Found many used cars with a Salvage Title, but No Accident or Damage Reported. The cars look good and are priced only a few hundred $ below used cars with a clean title.

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How can a Salvage Title car have no damage? Is it because the car was stolen or the owner didn't renew registration some year?

  • Welcome to Motor Vehicle Maintenance & Repair! Feb 5, 2023 at 21:35
  • NYS motor vehicle regulations state a salvage title means it cannot be registered and insurance will not underwrite it. While vehicles may seem ok, a deeper inspection may reveal hidden major problems like flood damage, resulting in severe electrical connection issues. Any repair to restore a salvage titled vehicle must be inspected by an authorized salvage inspector to ensure it meets safety requirements before issuing a new title. Once passing salvage inspection, insurance companies can decide if they will issue insurance coverage. Check your state DMV regulations of salvage titles.
    – F Dryer
    Feb 8, 2023 at 3:31
  • Does "NYS" = "New York State" @FDryer?
    – FreeMan
    Feb 8, 2023 at 18:45
  • My bad. Yes, NYS = New York State.
    – F Dryer
    Feb 9, 2023 at 3:41

1 Answer 1


This is just a little extra info on this subject. Depending on where you live "Salvage" "Reconstructed" "ReBuilt" "Branded" "Junk" "Dismantled" automobile titles in general means the vehicle has had damage (cosmetic or structurally) or needed mechanical repairs that exceeded a % of the vehicles total $ value. There are some minor points differentiating these types & how they are determined. However for simplicity they imply the same thing, i.e. "Total Loss" from an insurance company perspective meaning the $ cost to repair exceeds the "wholesale" value of the vehicle. Wholesale depending on the market,age,mileage,condition,demand etc can vary greatly but generally is 60% or less than retail or about what a dealer could buy at auction for. Almost every vehicle that has airbags deploy will fall in this category by default.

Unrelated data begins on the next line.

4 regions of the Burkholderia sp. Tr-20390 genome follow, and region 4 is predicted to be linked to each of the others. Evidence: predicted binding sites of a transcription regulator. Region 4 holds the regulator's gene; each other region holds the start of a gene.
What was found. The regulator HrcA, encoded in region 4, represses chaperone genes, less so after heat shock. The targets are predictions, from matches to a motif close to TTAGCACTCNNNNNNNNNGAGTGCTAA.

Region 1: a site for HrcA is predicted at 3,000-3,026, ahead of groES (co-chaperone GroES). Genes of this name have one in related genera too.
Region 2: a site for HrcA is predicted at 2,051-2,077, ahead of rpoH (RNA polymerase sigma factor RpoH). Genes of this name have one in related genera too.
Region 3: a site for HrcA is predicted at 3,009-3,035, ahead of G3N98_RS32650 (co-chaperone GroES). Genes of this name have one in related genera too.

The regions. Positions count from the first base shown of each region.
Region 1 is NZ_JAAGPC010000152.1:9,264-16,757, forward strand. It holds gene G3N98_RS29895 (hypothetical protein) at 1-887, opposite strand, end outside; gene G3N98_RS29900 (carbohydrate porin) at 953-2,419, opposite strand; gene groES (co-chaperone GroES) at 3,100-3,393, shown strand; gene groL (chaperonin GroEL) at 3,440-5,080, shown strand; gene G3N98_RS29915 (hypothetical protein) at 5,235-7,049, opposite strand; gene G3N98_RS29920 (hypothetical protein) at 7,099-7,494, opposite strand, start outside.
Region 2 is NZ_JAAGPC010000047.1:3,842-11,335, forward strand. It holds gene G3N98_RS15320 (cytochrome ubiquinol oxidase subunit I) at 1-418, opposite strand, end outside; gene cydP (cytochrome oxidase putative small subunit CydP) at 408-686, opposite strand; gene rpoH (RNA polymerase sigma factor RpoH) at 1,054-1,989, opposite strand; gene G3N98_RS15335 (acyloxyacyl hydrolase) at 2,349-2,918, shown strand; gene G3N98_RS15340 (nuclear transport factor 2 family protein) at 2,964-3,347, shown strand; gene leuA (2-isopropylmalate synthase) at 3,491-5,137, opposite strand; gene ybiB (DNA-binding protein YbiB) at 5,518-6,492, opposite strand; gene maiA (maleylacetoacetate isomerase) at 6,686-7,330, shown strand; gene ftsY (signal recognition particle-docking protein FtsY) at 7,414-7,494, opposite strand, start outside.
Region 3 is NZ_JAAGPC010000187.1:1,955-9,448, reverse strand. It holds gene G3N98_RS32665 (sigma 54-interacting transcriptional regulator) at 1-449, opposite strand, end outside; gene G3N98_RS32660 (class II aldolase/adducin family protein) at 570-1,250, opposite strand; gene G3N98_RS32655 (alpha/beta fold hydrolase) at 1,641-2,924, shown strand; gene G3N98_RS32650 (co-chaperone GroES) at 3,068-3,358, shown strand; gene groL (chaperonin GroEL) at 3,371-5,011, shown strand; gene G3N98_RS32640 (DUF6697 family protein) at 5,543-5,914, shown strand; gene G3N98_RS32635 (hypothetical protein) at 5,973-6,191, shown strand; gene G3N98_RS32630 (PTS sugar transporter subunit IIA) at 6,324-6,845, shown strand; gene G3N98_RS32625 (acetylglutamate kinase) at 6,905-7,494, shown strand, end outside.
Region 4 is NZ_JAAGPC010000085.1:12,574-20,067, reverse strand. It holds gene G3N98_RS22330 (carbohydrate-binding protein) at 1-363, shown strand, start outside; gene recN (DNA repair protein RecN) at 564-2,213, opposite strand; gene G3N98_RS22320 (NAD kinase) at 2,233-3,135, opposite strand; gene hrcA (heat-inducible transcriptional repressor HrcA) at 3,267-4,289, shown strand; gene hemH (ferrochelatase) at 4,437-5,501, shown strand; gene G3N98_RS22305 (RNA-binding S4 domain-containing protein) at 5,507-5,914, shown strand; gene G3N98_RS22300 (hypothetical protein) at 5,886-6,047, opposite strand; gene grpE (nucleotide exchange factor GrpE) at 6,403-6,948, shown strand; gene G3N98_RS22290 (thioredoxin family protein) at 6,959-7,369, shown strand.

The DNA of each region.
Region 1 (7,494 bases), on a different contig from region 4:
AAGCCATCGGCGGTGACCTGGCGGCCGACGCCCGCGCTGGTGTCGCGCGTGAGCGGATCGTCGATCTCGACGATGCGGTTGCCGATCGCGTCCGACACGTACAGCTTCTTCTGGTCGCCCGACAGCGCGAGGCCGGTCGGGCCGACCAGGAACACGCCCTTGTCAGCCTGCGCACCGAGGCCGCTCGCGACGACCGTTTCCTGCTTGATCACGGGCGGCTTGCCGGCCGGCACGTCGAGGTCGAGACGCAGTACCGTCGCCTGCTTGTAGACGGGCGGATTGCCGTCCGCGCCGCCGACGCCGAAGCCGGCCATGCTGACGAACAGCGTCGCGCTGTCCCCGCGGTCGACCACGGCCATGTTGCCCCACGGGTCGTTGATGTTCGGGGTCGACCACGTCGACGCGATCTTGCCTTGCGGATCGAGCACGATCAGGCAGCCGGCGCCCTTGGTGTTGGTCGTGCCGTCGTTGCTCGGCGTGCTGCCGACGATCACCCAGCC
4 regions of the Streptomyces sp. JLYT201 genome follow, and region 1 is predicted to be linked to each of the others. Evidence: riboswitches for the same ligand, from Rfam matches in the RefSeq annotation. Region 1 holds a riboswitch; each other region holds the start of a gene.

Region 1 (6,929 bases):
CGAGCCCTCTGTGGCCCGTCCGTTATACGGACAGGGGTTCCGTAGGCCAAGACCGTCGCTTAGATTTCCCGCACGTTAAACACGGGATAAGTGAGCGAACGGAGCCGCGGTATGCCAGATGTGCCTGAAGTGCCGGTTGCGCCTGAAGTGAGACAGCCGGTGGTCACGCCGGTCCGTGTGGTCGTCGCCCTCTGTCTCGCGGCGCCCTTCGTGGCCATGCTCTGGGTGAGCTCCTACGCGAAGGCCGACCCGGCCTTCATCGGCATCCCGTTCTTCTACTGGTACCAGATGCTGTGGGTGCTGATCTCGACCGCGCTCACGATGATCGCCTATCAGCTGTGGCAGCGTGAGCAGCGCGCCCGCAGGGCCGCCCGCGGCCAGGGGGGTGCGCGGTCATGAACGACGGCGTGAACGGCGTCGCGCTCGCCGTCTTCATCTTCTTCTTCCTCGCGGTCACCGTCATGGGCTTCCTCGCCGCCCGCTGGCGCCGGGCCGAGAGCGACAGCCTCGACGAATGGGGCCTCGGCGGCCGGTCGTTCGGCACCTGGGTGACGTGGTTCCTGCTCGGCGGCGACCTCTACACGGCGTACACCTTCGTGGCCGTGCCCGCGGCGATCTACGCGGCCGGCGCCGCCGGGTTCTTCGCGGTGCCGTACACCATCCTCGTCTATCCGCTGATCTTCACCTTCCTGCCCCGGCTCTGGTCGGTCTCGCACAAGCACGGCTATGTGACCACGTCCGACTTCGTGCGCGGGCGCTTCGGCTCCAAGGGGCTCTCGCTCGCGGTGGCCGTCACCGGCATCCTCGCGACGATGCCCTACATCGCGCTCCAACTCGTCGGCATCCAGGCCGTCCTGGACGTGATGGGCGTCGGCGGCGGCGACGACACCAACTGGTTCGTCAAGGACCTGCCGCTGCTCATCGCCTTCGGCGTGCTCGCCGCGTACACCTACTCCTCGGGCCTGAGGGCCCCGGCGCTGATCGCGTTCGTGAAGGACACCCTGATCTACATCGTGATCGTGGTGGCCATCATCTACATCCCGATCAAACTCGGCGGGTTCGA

Be careful and don't put a lot of stock into vehicle history reports because not all conditions or jurisdictions require reporting information of accidents, theft, weather, mechanical or other events that would otherwise earn a vehicle one of the above title labels. Also a "Clean Title" just about anywhere only indicates the vehicle has been essentially paid for and is not under lease or loan. It is commonly and inaccurately used to mean no wrecks or major damage which is horribly misleading as the opposite can easily be true. Always have a used vehicle inspected by a trusted 3rd party. It can easily save you money and possibly your life.

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